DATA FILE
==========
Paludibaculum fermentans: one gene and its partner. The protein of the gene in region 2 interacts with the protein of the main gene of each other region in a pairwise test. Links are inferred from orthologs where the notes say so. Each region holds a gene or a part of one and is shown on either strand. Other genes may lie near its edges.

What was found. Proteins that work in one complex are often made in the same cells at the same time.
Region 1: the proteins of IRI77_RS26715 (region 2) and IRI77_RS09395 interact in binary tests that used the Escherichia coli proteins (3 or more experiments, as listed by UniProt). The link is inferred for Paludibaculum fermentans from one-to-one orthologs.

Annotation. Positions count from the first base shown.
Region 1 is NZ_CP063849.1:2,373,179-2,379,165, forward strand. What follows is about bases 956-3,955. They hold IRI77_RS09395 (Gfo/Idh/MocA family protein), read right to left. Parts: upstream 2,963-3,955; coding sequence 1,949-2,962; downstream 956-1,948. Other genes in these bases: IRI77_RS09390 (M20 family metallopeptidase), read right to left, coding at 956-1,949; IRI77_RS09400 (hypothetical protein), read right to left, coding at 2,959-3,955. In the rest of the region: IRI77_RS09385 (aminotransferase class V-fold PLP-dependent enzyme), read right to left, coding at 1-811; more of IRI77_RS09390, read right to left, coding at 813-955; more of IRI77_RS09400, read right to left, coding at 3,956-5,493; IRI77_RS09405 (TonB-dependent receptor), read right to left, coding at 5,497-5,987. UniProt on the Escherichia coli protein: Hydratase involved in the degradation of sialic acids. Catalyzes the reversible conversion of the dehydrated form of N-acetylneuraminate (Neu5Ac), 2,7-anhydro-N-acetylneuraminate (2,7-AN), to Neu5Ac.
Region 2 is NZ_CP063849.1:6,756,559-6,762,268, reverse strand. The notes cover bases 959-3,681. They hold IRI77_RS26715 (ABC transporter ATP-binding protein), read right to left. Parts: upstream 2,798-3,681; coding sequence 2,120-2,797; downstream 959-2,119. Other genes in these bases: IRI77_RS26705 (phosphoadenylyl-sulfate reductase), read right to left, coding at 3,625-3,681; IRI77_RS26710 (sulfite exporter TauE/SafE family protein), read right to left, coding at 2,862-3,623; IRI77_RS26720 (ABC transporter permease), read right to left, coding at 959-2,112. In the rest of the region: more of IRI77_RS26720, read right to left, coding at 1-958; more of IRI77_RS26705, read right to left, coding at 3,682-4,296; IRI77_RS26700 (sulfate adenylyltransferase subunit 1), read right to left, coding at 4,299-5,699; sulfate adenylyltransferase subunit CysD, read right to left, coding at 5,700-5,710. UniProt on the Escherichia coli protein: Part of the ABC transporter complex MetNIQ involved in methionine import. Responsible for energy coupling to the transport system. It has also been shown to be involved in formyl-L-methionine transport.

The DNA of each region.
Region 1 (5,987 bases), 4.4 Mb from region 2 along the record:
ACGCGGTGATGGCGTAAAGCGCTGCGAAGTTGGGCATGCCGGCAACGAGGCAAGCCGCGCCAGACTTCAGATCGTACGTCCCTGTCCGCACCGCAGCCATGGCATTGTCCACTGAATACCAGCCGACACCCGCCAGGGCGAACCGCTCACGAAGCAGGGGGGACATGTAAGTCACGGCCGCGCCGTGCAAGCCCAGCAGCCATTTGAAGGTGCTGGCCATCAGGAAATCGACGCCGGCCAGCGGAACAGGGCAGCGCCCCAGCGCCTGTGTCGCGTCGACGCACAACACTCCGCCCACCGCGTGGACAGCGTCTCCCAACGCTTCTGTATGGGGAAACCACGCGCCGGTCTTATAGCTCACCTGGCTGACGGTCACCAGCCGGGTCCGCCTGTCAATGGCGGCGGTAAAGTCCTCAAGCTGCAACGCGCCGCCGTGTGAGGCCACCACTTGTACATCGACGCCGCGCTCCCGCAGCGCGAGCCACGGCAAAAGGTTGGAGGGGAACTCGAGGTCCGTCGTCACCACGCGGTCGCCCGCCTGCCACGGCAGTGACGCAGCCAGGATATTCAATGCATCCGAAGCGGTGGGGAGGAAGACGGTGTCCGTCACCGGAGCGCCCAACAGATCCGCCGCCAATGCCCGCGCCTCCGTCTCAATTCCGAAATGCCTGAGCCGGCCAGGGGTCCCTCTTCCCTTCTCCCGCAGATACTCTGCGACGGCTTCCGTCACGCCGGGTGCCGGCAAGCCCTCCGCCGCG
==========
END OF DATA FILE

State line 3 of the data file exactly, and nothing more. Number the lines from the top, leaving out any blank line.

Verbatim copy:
Region 1: the proteins of IRI77_RS26715 (region 2) and IRI77_RS09395 interact in binary tests that used the Escherichia coli proteins (3 or more experiments, as listed by UniProt). The link is inferred for Paludibaculum fermentans from one-to-one orthologs.